Fisher exact text was used for comparison of frequencies. The Mann-Whitney U test was used for unpaired comparison of continuous variables. A P value of > .05 was considered statistically significant. Kaplan-Meier survival statistics were used to evaluate overall survival (OS). OS was defined as the period from HIV-MCD diagnosis to death from any cause or the last contact (which was censored). In the univariate analysis, diverse factors present at the MCD diagnosis, such as age (> 50 years vs < 50 years), a prior AIDS related event (yes vs no), CD4 T-cell counts (< vs > 200 CD4 T cells/μL), HIV-RNA (< 400 vs > 400 copies/mL), hemoglobin (< 10 vs > 10 g/dL), thrombocytes/platelet count (< 150 vs > 150/μL), and time period between first symptoms and diagnosis of HIV-MCD (< 1 vs > 1 year) were analyzed. To reduce the possible bias through confounding by indication as a result of association between patient's pretreatment condition and physician's treatment decision, only patients starting an antiviral, cytostatic, or immune-modulating MCD treatment were included in the OS analysis.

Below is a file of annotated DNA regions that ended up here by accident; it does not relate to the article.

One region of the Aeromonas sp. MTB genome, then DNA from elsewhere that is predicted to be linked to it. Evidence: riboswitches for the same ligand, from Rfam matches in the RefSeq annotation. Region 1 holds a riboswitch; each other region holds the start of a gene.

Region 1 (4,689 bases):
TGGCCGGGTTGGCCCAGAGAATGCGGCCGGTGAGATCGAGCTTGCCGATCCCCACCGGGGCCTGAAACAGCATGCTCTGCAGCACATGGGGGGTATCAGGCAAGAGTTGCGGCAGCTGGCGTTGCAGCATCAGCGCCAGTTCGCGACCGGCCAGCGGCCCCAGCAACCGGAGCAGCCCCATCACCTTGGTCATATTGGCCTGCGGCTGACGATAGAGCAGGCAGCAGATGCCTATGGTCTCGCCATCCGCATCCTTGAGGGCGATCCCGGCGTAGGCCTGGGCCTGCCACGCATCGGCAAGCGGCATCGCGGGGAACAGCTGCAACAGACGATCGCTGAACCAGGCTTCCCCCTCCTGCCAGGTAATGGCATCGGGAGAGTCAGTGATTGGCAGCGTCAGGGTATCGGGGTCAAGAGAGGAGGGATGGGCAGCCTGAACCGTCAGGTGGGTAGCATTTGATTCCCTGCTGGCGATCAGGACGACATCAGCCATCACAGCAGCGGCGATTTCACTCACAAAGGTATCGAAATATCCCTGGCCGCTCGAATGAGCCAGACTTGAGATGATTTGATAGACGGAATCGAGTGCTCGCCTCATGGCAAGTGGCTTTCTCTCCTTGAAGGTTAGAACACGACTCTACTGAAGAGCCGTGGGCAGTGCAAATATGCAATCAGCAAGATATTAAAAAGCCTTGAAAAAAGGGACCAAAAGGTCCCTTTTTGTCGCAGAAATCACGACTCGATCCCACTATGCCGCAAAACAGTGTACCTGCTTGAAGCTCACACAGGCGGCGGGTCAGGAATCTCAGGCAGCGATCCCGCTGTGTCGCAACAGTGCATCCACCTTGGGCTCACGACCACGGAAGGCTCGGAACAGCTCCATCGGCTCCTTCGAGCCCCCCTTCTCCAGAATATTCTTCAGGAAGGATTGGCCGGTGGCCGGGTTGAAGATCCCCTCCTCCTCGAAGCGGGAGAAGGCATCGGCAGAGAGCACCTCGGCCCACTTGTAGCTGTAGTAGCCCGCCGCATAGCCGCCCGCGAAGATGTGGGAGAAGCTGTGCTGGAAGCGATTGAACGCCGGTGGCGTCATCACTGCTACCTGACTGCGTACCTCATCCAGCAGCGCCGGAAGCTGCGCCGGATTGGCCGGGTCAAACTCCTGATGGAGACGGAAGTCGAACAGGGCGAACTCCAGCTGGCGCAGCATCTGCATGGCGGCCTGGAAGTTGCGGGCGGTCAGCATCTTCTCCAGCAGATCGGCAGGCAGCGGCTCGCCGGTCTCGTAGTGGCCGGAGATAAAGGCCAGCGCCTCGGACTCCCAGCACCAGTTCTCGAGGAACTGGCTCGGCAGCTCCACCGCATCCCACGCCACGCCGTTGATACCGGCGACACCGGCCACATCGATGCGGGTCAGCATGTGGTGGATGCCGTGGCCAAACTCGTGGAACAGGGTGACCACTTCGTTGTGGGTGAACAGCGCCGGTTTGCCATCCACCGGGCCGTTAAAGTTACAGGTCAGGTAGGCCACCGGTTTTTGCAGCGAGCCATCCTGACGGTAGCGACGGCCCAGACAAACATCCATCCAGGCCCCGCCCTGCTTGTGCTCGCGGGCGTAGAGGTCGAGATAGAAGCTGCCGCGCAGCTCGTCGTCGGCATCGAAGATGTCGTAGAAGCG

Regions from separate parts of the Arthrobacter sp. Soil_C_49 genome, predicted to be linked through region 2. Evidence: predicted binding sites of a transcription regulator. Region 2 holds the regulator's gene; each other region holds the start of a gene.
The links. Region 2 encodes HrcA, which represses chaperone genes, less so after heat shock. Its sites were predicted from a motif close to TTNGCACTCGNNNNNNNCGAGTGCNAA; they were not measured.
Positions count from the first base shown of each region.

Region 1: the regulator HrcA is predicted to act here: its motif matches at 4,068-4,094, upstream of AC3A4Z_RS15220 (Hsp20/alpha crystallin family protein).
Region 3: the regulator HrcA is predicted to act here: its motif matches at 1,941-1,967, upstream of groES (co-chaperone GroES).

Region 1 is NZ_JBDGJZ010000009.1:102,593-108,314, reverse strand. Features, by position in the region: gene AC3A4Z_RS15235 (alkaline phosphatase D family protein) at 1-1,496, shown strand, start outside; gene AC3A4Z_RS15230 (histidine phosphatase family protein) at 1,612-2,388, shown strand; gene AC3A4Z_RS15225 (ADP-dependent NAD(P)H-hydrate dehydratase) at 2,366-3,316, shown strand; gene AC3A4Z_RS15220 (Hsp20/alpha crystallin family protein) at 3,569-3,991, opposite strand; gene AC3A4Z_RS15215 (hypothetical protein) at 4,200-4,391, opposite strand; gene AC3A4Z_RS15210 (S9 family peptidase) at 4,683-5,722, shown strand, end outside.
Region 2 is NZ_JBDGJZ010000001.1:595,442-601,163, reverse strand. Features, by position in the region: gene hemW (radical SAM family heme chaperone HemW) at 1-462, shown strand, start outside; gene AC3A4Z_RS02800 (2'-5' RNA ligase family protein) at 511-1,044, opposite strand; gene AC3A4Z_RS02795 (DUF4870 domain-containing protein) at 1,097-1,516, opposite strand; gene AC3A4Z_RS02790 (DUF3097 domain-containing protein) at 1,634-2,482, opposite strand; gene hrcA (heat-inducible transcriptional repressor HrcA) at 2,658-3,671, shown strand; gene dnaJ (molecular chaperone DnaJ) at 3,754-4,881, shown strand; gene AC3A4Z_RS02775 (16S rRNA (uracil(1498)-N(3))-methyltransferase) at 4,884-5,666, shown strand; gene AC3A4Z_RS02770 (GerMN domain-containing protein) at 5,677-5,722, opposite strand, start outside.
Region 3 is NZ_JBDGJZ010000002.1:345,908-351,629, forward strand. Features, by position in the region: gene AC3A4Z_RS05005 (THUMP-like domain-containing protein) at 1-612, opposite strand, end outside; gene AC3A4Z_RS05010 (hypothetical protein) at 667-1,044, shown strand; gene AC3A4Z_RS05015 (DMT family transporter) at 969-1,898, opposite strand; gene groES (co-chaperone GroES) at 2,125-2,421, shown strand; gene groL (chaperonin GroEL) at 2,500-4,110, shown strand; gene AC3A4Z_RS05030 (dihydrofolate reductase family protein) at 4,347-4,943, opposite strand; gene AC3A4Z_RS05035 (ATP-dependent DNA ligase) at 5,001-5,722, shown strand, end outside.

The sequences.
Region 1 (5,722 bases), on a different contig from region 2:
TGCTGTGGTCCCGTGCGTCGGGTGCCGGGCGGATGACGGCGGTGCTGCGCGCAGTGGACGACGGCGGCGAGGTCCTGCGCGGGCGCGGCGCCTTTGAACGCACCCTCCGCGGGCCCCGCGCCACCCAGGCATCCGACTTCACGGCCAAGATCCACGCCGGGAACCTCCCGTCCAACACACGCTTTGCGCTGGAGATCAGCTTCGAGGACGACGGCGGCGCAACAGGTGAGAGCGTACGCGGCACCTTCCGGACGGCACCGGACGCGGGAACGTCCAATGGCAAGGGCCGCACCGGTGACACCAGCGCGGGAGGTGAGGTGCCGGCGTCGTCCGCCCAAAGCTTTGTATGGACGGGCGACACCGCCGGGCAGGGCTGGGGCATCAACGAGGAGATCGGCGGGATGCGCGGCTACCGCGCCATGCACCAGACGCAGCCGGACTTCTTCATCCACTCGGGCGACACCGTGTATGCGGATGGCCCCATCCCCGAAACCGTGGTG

Results

A total of 52 patients were included in the analysis. The patient characteristics are shown in Table 1. By far, the most frequent HIV transmission risk was homosexual contact (90%). Only 1 patient reported intravenous drug use, and in one patient the transmission risk was unknown. Of the 2 women in the cohort, 1 came from a country endemic for HIV whereas the other woman acquired HIV by heterosexual contact. Of the 35 patients with available data on hepatitis infection status, 2 (6%) and 23 (66%) had evidence for active or prior hepatitis B, respectively. One patient had an active hepatitis C and one had evidence for a prior hepatitis C infection.

Table 1

Baseline characteristics at the time of HIV-MCD diagnosis (n = 52)

Characteristic Value 
Male/female, n 50/2 
Age, y (range) 42.8 ± 9.6 (28.4-68.3) 
Time since first positive HIV serology, y (range) 4.3 ± 4.6 (0.3-18.0) 
Time since first documented HIV-MCD symptoms, y (range) 0.9 ± 1.2 (0.02-5.3) 
Prior AIDS diagnosis, n (%) 35 (67)